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Public views on the future of money

This page contains information on Public views on the future of money from the May 2022 Financial Stability Report.

This page contains information on Public views on the future of money from the May 2022 Financial Stability Report.

Insights from feedback to the Future of Money issues papers

In September 2021, the Reserve Bank released the Future of Money Stewardship – (Te Moni Anamata – Kaitiakitanga) issues paper. This paper expanded from previous consultations on the future of cash by broadening discussions on the future of New Zealand’s money. The issues paper set out the importance of central bank money as a value anchor for the financial system (thereby supporting stability) and for achieving financial and social inclusion. The issues paper also proposed the Reserve Bank should take a broader and more holistic stewardship role over New Zealand’s money.

In an effort to progress work on policy options for securing the roles of central bank money identified in the Stewardship issues paper, the Reserve Bank released two further issues papers: Future of Money – Central Bank Digital Currency (CBDC) (Te Moni Anamata – Aparangi ā Te Pūtea Matua) to explore ideas for a digital form of central bank money; and Future of Money – Cash System Redesign (Te Moni Anamata – He Whakahou i te Pūnaha Moni), which considers options for redesigning the cash system to ensure it is fit for purpose.

Public feedback on the three issues papers was broad and informative for our work plan. While a detailed summary of the submissions will be published separately, three insights emerged and are outlined below.

The public are highly engaged in the future of money issues

The level and content of the responses to the three issues papers revealed that New Zealanders care deeply about the future of their money, particularly cash. We received over 6000 responses from the public and stakeholders. Most of the responses were received in response to the CBDC issues paper, but the nature of the feedback spanned the content of all three. Over 90 percent of the responses from the public were received via online survey in a short period following interest on social media. In addition, detailed submissions from stakeholders and members of the public provided substantive feedback.

Cash remains very important to New Zealand

The nature of the responses confirmed that many New Zealanders support our work on ensuring the future of cash despite its long-term decline. Some respondents considered access to cash as a basic human right, stating they value the privacy it provides and its tangibility, as well as being an alternative for those with a low level of trust in banks or the government.

Many respondents pointed out that cash facilitates the social and cultural life of New Zealanders. These themes confirmed findings from the 2019 Future of Cash consultation and 2021 deliberative workshops.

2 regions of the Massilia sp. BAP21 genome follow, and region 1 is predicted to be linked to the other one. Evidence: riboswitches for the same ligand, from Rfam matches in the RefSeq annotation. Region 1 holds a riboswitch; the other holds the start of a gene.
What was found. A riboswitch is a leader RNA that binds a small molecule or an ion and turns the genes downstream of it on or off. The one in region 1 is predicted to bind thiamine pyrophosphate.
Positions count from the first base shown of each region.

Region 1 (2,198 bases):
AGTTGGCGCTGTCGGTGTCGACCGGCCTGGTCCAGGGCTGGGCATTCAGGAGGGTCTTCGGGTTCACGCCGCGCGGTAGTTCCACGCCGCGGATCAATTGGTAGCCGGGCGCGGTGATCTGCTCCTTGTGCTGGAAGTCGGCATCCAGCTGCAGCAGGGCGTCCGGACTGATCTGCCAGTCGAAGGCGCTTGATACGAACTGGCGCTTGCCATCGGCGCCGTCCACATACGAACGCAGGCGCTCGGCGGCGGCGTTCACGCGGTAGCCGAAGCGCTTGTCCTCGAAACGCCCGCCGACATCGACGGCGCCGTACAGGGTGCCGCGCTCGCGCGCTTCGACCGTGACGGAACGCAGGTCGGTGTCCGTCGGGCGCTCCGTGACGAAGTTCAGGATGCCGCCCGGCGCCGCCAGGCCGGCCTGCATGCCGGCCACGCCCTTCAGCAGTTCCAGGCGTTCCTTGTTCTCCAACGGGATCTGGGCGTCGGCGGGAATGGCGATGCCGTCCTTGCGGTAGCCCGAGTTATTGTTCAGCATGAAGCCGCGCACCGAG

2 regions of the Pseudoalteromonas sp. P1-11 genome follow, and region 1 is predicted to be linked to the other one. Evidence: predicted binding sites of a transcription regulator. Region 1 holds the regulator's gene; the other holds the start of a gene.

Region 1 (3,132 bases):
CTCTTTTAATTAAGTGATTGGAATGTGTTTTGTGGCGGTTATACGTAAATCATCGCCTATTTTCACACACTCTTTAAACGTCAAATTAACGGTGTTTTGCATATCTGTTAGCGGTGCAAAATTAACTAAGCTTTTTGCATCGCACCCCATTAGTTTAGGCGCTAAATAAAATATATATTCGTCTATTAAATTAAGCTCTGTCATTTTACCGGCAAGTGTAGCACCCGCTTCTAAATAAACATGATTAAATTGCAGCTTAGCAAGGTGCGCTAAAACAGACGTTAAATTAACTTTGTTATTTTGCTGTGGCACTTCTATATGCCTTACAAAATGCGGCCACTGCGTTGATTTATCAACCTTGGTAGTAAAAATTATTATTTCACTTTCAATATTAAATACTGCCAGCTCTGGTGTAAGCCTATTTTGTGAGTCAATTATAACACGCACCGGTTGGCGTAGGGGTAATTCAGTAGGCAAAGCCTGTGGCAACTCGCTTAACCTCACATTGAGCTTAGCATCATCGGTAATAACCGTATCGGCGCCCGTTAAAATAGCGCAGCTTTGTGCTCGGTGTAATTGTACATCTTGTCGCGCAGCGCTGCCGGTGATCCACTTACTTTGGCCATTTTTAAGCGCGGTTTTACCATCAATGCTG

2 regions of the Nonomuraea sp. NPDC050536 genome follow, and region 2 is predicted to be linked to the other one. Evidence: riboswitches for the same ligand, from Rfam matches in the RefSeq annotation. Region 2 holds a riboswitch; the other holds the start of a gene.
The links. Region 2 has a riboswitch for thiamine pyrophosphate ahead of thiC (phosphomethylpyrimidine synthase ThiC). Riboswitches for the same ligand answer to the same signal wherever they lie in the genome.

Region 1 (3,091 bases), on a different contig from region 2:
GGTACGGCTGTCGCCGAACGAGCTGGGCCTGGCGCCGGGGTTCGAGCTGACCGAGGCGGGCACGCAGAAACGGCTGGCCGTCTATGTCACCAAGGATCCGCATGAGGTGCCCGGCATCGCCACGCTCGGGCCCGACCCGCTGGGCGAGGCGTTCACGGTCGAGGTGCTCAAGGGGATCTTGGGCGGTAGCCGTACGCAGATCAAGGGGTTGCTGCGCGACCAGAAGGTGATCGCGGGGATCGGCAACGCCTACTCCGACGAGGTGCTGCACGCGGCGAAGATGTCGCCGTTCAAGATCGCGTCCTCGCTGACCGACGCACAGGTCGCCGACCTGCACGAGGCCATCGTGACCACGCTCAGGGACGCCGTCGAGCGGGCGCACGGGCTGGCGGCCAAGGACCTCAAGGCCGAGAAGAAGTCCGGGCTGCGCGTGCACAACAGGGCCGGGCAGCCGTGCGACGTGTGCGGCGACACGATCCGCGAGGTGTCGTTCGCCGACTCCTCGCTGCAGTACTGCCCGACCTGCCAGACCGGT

The privacy and autonomy afforded by cash was a repeated theme in responses to the CBDC issues paper. This reinforced the proposal for a CBDC to be ‘cash-like’ in the sense that people are able to freely and privately use and hold cash, and that it can be used as a back-up payment in personal emergencies. Therefore, future work will, in the first instance, focus on a privacy-centric CBDC that also helps us achieve inclusion goals.

The majority of responses supported having a well-functioning cash system and flagged the urgency with which actions should be taken to redesign the cash system. Members of the public, community representative organisations, merchants and cash industry participants supported prescribing minimum standards for commercial bank-provided services and equipping the Reserve Bank with new tools to direct banks to provide cash services at low cost. Respondents also expressed support for mandating the acceptance of cash by merchants and government entities, but concerns about unintended consequences were raised by banks and merchants.

We must continue a multi-stage approach

The feedback to the papers also reinforced our need to take a multi-stage approach in addressing the Future of Money issues. More detail and further consultation was requested on the concept and responsibilities of stewardship, on the design and arrangement of a CBDC, and on cash system options.

On stewardship, most respondents supported the proposed objectives, role, responsibilities and approach. However, many requested further clarity around the Reserve Bank’s vision for the future of money and payments and on how stewardship will operate in practice. We plan to develop a framework for measuring and monitoring the needs of the public for cash, reporting on how we are tracking against the stewardship objectives and outcomes, and establishing expectations of how we act as Steward with stakeholders and partners.

Among the respondents who understood that the Reserve Bank was not contemplating replacing cash with a CBDC, enthusiasm was evident. There was general agreement on most of the opportunities, challenges and risks outlined in the paper. However, details on its design and distribution arrangements were requested. Opposition to a CBDC arose due to the lack of perceived need for a CBDC, or the potential risks created by its introduction such as breaching transactional privacy or cyber-attacks. We plan to test whether and how the various design principles for a CBDC, including privacy, can be ensured and engage in further consultation with industry and the public to advise our work.

Although banks supported the proposed criteria to assess the cash system, they suggested that a clearer problem definition, and a joint money and payments strategic vision, are essential.